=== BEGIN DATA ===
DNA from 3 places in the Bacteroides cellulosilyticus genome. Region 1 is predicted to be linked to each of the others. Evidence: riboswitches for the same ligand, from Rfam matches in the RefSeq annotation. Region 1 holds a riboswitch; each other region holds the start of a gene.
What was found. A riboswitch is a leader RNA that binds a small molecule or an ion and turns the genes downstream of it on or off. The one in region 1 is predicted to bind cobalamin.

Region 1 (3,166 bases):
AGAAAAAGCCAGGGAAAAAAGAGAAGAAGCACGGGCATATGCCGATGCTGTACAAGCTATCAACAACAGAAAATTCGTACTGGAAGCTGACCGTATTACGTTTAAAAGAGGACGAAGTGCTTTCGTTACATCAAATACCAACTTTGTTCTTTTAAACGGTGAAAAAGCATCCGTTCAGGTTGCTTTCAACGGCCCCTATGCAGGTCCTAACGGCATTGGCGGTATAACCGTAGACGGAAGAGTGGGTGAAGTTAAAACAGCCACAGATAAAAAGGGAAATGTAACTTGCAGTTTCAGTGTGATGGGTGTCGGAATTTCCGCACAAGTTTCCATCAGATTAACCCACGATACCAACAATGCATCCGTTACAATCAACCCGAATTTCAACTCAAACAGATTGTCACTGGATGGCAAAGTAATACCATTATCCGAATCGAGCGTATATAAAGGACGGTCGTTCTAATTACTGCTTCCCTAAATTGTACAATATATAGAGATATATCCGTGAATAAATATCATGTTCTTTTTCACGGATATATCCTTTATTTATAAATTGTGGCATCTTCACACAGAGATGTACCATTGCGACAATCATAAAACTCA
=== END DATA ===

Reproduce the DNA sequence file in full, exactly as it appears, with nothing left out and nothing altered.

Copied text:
DNA from 3 places in the Bacteroides cellulosilyticus genome. Region 1 is predicted to be linked to each of the others. Evidence: riboswitches for the same ligand, from Rfam matches in the RefSeq annotation. Region 1 holds a riboswitch; each other region holds the start of a gene.
What was found. A riboswitch is a leader RNA that binds a small molecule or an ion and turns the genes downstream of it on or off. The one in region 1 is predicted to bind cobalamin.

Region 1 (3,166 bases):
AGAAAAAGCCAGGGAAAAAAGAGAAGAAGCACGGGCATATGCCGATGCTGTACAAGCTATCAACAACAGAAAATTCGTACTGGAAGCTGACCGTATTACGTTTAAAAGAGGACGAAGTGCTTTCGTTACATCAAATACCAACTTTGTTCTTTTAAACGGTGAAAAAGCATCCGTTCAGGTTGCTTTCAACGGCCCCTATGCAGGTCCTAACGGCATTGGCGGTATAACCGTAGACGGAAGAGTGGGTGAAGTTAAAACAGCCACAGATAAAAAGGGAAATGTAACTTGCAGTTTCAGTGTGATGGGTGTCGGAATTTCCGCACAAGTTTCCATCAGATTAACCCACGATACCAACAATGCATCCGTTACAATCAACCCGAATTTCAACTCAAACAGATTGTCACTGGATGGCAAAGTAATACCATTATCCGAATCGAGCGTATATAAAGGACGGTCGTTCTAATTACTGCTTCCCTAAATTGTACAATATATAGAGATATATCCGTGAATAAATATCATGTTCTTTTTCACGGATATATCCTTTATTTATAAATTGTGGCATCTTCACACAGAGATGTACCATTGCGACAATCATAAAACTCA